Radiant Barrier on Cabin Roof - layer confusion

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  #1  
Old 04-01-08, 11:53 AM
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Cool Radiant Barrier on Cabin Roof - layer confusion

Hello there,

So I have an old cabin the the Santa Cruz mountains. It gets hot in the summer and cold cold in the winter. I'm looking mainly to warm it up. Will do other insulation work but the roof is my main puzzle.

The roof is exposed trusses, redwood plank deck, felt paper and asphalt shingles. I'd like to maintain the exposed wood inside to keep with the cabin feel so I'm trying to figure out how I can at least gain some benefit with minimal insulating above the decking.

I've mentally come up with the following scenario. If anyone can add or provide changes/pointers, I'm all ears.

Trusses, redwood planks remain. Above that I keep the felt (because its black and doesn't show in the cracks of the deck beneath it when looking up at the ceiling from the inside.) Radiant Barrier, Wood strapping 2x2's or 2x4's for taller space, OSB/Ply deck, Felt again and then asphalt shingles.

Would this have any benefit or should I use Radiant barrier with a foam board to help insulate? In the above scenario would the condensation stay on top of the felt which covers the redwood decking.

Recap:
Trusses
redwood plank decking
felt
R barrier
wood strapping
OSB
Felt
Asphalt Shingles

Thanks!
 
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  #2  
Old 04-01-08, 01:04 PM
airman.1994's Avatar
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RB will not help you keep the heat in! You need something with R- value.
 
  #3  
Old 04-02-08, 09:31 PM
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Wink

Some here have put the truss up then the redwood plank decking. On top 2X2 nailers. fill in with polystyrene sheetsthen the OSB felt and shingles.
 
  #4  
Old 04-02-08, 10:22 PM
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2x2 and polystyrene

I've seen a few articles about adding the R Barrier on top of decking with 2x2's. I thought I'd throw in the insulation as an added bonus. I guess I'm wondering if both R Barrier and the polystyrene would help for both summer and winter...
thanks for the reply.
 
  #5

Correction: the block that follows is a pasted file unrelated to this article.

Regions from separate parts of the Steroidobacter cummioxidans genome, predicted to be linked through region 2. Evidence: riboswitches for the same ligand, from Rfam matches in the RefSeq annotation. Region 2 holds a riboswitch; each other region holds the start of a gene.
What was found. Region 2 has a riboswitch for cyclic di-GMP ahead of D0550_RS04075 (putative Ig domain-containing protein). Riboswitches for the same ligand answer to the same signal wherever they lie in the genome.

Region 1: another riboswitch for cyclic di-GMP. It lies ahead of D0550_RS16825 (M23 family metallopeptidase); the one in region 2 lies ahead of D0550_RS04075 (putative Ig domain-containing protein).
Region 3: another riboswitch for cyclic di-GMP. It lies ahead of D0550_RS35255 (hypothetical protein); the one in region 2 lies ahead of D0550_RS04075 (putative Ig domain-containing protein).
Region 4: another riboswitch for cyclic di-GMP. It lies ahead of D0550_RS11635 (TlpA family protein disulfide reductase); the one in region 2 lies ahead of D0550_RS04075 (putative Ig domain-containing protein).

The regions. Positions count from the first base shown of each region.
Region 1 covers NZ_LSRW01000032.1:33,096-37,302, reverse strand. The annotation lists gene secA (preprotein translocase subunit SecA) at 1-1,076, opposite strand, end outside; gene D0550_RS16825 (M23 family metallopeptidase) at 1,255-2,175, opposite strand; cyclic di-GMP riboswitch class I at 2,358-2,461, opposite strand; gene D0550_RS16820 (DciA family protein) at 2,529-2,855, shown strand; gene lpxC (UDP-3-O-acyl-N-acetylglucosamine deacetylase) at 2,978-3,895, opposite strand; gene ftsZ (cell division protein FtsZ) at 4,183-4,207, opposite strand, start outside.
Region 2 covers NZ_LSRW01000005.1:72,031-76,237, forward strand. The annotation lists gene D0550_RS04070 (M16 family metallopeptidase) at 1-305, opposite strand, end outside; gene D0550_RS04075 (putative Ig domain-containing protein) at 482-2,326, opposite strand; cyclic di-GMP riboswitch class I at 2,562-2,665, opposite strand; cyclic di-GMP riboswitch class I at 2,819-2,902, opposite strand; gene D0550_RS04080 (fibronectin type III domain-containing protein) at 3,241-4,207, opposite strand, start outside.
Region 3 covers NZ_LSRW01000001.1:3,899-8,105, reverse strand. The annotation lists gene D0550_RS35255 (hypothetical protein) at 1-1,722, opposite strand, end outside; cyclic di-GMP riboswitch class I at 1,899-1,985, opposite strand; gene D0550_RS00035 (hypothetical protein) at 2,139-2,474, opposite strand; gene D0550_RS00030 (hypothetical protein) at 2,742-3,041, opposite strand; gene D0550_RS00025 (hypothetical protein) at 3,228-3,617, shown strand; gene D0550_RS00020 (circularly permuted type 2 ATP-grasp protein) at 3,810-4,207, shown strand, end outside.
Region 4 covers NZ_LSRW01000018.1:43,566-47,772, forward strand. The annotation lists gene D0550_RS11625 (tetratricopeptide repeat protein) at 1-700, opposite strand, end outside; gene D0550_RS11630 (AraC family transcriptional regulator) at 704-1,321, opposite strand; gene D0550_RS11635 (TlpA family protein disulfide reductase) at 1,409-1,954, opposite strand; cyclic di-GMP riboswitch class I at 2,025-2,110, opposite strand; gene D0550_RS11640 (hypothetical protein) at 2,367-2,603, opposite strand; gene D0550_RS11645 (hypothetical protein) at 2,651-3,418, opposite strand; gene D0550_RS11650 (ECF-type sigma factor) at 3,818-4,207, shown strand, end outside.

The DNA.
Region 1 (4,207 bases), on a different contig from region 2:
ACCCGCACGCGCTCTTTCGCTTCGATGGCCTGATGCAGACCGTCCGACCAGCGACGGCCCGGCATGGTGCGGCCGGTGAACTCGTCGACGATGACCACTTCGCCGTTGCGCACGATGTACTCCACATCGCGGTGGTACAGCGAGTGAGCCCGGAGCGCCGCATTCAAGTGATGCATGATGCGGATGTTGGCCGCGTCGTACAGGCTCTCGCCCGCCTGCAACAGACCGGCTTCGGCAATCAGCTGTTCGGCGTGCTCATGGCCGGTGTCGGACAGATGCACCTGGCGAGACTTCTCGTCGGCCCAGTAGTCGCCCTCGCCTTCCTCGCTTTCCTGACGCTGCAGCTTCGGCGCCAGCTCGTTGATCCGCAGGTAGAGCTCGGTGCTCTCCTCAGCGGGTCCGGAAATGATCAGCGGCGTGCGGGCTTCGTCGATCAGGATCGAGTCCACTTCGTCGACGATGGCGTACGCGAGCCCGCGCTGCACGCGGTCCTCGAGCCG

Old 04-14-08, 06:21 PM
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If you are mostly concerned about cold weather think of your home as an insulated box. You will most definitely need bulk insulation and a tight envelope to minimize heat loss and air infiltration. Radiant Barrier can be used effectively to make the bulk insulation more effective. You would want to get it as close the to the interior living space as possible while providing an air gap on at least one side. There are different methods to achieve the air gap as mentioned in an earlier post.

Here is an illustration. If you put a hot casserole inside an ice chest it would stay warm for a certain amount of time. If the ice chest was LINED with FOIL (radiant barrier) then it would reflect more heat back to the interior and stay warm even longer. Therefore, making the ice chest (bulk insulation) more effective. This is how foil insulation can help in colder climates. I've had many customers put atticfoil behind sheetrock, then create an air gap between the foil and the bulk insulation (spray foam is best) with great results. This is especially true if you are using some kind of radiant heat source rather than a forced air method.


Stay Cool!
 

Last edited by the_tow_guy; 07-16-08 at 09:37 AM.
  #6  
Old 04-14-08, 10:29 PM
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Thumbs up spacers

So then in order to create the gap I could lay the RB down on redwood deck, Put the 2x4's down and then 1x1 beading flush to the RB and against the inside of each 2x4 to hold the polystyrene an inch above the RB and close to the layer of OSB decking above. Would that space also work well for the airflow...
Thanks for the input..
 
  #7  
Old 04-15-08, 06:10 PM
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I'm not quite clear how you intend to do this. You are going to need some type of bulk insulation. You mentioned foam board. However, you would need to seal the air space to create "dead air" if you want to incorporate a radiant barrier. Are you planning on venting beneath the foam board? If so, the foam board will basically do nothing as far as insulation. (this is where I'm unclear about the airflow comment)

I'm all in favor of using radiant barrier when possible. But for your application you might just want to go with ISO board over the existing roof deck, seal all the seams (actually go two layers and offset the seams horizontal and vertical) to prevent air infiltration and then put a new deck on with new felt and shingles.

Here is some good info from BuildingScience.com about this type of non-vented roof assembly.

Stay Cool!
 
  #8  
Old 04-16-08, 11:39 AM
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ventilation

Thanks for the input. You're absolutely right. That makes perfect sense. Thanks for the input. I guess I'll save the RB for sealing in the subfloor and save a few bucks.
 
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